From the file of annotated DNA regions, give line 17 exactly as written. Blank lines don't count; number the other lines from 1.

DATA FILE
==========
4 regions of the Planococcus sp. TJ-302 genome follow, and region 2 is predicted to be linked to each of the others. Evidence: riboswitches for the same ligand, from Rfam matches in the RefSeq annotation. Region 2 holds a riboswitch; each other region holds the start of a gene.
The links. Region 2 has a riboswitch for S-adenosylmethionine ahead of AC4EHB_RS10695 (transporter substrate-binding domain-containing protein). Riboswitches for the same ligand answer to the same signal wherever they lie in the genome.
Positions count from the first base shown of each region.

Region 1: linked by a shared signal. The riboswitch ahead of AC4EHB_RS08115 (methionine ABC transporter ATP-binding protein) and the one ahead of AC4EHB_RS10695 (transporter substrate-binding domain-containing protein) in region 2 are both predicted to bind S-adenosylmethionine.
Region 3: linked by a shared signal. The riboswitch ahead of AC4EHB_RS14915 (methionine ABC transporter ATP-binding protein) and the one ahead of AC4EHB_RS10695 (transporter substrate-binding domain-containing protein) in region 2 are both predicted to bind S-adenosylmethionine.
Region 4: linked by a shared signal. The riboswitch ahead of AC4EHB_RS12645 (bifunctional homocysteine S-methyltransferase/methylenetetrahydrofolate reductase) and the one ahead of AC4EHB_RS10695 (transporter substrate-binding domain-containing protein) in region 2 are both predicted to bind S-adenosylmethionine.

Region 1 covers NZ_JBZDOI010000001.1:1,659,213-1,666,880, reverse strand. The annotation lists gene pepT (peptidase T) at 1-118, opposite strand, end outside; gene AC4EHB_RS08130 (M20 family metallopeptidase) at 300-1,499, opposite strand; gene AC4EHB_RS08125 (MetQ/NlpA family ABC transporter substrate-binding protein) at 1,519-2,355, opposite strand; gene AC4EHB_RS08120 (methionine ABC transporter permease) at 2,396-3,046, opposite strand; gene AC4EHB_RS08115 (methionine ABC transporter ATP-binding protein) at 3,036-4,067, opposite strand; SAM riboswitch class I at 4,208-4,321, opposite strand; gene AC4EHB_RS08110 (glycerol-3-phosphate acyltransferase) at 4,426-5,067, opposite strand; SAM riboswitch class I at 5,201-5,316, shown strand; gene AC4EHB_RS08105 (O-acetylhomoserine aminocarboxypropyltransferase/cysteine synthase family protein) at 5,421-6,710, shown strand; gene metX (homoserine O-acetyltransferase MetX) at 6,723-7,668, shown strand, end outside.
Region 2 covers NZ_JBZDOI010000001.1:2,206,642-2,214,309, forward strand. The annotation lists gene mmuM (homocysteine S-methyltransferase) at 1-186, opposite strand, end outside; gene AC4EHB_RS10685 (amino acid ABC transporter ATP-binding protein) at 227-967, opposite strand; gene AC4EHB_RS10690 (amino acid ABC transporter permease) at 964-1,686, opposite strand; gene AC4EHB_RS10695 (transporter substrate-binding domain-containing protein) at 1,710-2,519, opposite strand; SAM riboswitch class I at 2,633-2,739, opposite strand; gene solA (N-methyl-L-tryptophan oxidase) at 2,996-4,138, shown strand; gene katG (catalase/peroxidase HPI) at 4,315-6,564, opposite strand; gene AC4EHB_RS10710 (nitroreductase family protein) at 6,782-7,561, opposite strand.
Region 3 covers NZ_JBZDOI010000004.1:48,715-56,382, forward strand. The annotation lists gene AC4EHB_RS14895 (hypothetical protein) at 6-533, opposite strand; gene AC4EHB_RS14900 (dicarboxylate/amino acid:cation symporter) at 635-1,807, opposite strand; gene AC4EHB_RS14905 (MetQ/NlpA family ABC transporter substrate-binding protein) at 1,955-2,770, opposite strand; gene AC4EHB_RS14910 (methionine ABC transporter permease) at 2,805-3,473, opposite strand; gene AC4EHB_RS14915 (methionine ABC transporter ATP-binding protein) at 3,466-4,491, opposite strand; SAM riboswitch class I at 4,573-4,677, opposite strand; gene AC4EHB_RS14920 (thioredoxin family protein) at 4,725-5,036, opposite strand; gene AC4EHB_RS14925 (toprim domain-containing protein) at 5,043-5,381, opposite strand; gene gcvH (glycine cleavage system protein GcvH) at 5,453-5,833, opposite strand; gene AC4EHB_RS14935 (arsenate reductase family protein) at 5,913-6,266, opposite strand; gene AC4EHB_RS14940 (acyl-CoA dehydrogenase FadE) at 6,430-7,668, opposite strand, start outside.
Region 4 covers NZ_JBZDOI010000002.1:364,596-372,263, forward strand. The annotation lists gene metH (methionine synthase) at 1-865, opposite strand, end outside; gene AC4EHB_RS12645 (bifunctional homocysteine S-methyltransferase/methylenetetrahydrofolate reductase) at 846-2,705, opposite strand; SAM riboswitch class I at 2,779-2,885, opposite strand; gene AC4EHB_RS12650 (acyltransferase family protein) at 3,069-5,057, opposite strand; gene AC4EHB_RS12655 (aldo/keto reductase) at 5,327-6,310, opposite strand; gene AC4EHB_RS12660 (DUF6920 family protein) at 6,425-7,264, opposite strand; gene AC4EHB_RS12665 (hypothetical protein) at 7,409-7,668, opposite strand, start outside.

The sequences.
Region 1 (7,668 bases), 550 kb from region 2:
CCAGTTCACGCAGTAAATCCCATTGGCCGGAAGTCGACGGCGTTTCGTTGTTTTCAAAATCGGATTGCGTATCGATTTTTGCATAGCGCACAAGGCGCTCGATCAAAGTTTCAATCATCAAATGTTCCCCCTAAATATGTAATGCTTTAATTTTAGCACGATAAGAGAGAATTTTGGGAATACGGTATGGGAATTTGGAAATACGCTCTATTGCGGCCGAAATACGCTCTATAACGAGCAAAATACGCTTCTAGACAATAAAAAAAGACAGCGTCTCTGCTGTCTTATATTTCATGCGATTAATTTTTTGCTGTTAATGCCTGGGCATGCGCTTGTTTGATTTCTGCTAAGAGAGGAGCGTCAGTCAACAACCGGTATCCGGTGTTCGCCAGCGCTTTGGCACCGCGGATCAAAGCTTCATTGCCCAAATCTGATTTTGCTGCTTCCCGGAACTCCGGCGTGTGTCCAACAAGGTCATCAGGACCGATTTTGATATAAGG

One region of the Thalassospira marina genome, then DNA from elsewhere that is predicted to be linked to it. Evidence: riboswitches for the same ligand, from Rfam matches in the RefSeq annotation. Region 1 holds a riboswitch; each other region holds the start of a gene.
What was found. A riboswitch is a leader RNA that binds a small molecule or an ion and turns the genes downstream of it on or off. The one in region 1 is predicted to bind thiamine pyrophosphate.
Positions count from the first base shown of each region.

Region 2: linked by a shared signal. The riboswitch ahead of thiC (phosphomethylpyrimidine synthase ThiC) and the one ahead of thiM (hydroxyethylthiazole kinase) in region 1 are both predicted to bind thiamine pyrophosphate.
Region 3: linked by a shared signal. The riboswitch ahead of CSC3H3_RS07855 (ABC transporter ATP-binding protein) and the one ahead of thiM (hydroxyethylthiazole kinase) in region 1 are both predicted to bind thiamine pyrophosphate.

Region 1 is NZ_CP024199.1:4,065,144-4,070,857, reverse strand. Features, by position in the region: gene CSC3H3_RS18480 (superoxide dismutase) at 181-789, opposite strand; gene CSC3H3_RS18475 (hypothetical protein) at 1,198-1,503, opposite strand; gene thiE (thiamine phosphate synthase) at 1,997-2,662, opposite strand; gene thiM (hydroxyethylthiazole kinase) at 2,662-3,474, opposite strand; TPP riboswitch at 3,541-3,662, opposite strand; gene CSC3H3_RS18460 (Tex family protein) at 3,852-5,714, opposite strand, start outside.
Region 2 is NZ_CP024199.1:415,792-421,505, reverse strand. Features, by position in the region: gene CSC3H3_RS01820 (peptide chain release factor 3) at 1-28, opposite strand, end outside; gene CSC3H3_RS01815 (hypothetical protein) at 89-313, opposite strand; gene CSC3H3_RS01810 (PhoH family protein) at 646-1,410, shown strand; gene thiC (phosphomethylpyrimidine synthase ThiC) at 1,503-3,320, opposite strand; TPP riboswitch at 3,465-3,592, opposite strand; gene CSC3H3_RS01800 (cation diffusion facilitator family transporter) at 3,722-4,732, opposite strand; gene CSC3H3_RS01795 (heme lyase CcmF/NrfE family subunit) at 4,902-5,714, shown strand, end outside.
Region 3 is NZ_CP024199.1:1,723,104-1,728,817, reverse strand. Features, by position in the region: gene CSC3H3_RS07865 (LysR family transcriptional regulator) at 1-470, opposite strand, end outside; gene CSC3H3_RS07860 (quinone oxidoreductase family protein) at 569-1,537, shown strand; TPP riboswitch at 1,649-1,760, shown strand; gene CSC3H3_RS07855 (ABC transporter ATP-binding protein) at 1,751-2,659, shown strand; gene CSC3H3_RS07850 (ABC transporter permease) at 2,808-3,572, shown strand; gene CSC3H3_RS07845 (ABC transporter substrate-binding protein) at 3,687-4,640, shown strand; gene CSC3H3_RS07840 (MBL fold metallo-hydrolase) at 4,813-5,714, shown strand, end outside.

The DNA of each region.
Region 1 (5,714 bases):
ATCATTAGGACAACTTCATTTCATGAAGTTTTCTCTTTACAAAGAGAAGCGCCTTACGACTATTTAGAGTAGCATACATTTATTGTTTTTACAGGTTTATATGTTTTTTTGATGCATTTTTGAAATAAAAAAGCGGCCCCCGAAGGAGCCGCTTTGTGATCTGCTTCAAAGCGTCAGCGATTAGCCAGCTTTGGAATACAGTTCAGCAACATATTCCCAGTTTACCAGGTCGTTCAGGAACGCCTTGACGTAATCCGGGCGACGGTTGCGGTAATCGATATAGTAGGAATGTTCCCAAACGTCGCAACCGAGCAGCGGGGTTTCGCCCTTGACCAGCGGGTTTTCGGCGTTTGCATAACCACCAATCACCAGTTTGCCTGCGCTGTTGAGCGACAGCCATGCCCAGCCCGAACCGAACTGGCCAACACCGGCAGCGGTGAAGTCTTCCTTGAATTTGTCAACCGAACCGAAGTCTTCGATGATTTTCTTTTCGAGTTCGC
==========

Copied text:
Region 2: linked by a shared signal. The riboswitch ahead of thiC (phosphomethylpyrimidine synthase ThiC) and the one ahead of thiM (hydroxyethylthiazole kinase) in region 1 are both predicted to bind thiamine pyrophosphate.